Inheritance claims and power of attorney
One of the reforms of the law of voluntary jurisdiction in the Civil Code, is the one that contemplates the possibility of making a notarial requirement to an heir in order to accept an inheritance.
This new article, 1005 of the CC, provides:
“In order to request, in court, a third party to accept or reject the heir, the judge must set a time limit of no more than thirty days for the heir to make his declaration, and warn him that if he does not do so, the inheritance will be considered accepted.
This means that within thirty calendar days, the heir must communicate his or her interest in accepting or repudiating the inheritance. If not, it will be understood that he accepts the inheritance purely and simply.
What does the requirement by the power of attorney, as opposed to the judicial one, entail?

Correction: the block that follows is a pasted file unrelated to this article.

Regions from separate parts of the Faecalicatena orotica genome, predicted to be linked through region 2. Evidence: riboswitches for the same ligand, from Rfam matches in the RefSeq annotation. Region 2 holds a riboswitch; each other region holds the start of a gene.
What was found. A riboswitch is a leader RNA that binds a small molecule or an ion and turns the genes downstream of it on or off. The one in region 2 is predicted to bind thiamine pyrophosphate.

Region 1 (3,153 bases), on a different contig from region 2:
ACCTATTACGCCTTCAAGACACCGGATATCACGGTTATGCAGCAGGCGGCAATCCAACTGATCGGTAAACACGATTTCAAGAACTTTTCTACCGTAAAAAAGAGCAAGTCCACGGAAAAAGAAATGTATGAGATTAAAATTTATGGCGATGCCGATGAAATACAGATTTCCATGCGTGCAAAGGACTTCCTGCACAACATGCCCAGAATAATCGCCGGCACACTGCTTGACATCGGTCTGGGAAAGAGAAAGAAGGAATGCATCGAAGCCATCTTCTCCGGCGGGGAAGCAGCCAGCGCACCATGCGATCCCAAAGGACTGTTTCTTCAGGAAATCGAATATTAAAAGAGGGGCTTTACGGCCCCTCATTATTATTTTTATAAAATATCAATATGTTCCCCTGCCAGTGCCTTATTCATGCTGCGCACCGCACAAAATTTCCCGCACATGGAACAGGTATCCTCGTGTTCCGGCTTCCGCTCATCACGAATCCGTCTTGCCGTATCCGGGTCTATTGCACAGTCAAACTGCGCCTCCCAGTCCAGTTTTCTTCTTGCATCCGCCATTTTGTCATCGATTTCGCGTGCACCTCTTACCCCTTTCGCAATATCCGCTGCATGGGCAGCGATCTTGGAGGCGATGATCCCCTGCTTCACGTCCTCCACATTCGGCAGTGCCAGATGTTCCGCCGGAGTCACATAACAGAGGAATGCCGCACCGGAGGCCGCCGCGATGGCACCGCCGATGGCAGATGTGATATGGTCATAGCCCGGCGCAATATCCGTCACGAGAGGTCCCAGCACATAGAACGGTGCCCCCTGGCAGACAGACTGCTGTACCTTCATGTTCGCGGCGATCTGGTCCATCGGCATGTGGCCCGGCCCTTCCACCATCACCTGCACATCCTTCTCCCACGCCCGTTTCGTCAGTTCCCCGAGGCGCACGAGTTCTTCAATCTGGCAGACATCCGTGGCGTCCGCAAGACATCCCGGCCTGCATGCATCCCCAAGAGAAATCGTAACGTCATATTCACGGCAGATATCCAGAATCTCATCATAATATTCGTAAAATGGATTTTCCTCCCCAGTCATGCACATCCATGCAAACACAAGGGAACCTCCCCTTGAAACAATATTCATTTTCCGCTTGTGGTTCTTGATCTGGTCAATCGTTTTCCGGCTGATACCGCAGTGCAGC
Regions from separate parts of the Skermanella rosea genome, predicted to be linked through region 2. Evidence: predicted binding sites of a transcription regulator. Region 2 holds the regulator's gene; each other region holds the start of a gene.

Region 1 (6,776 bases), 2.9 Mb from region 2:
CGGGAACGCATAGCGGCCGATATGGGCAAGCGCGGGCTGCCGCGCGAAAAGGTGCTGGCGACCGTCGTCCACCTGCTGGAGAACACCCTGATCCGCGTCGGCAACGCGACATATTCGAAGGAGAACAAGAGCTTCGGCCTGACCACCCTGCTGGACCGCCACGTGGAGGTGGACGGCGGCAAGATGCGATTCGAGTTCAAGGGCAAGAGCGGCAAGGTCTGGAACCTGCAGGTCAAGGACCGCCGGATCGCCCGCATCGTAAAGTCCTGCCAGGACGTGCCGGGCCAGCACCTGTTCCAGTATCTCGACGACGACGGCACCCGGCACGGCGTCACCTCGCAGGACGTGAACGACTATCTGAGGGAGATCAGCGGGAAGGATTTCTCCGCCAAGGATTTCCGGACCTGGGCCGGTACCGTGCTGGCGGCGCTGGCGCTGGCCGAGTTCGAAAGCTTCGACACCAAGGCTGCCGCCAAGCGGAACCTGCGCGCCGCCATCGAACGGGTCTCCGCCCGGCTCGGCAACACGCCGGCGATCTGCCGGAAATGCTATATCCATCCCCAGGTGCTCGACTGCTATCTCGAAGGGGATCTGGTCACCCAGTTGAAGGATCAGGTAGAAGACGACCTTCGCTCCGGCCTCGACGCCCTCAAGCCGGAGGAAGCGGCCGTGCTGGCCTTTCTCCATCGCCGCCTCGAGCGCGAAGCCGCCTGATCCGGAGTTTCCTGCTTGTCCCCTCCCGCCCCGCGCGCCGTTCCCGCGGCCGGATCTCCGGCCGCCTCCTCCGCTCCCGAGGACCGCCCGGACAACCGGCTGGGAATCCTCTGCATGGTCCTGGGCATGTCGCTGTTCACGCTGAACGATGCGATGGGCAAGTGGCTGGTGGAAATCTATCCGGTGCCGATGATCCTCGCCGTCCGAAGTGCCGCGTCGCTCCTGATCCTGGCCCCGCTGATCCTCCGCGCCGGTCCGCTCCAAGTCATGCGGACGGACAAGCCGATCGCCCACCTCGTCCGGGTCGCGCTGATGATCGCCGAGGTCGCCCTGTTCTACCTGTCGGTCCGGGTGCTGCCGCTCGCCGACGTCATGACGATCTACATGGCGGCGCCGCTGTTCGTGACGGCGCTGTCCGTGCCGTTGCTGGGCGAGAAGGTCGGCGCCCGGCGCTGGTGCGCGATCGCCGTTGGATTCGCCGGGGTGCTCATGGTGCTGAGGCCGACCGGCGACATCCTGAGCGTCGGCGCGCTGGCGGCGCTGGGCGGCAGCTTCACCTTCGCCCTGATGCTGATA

Mainly, it will stand out for being more agile, faster and more efficient.
Courts of law are often in a state of collapse, especially in matters of voluntary jurisdiction. Therefore, this type of procedure can be “eternalized”.
Since the intervention of a lawyer is not necessary, the notary, unlike the judge, has a duty to advise, and therefore drafts the document, which expresses the will of the heir. On the other hand, the judge, who has no power of attorney, only receives written documents.
Impartial advice by the notary
The notary therefore gives impartial advice, in the interest of all the heirs… The lawyer, however, will do so in the exclusive interest of his client, as is logical.
It is true that in the usual case of acceptance of an inheritance, if the partition is unanimous there will be no need for it to be done judicially. If, on the other hand, there is a chance that a dispute will have to be settled, it is best to go to a lawyer at the outset, as notaries do not provide legal assistance in a dispute.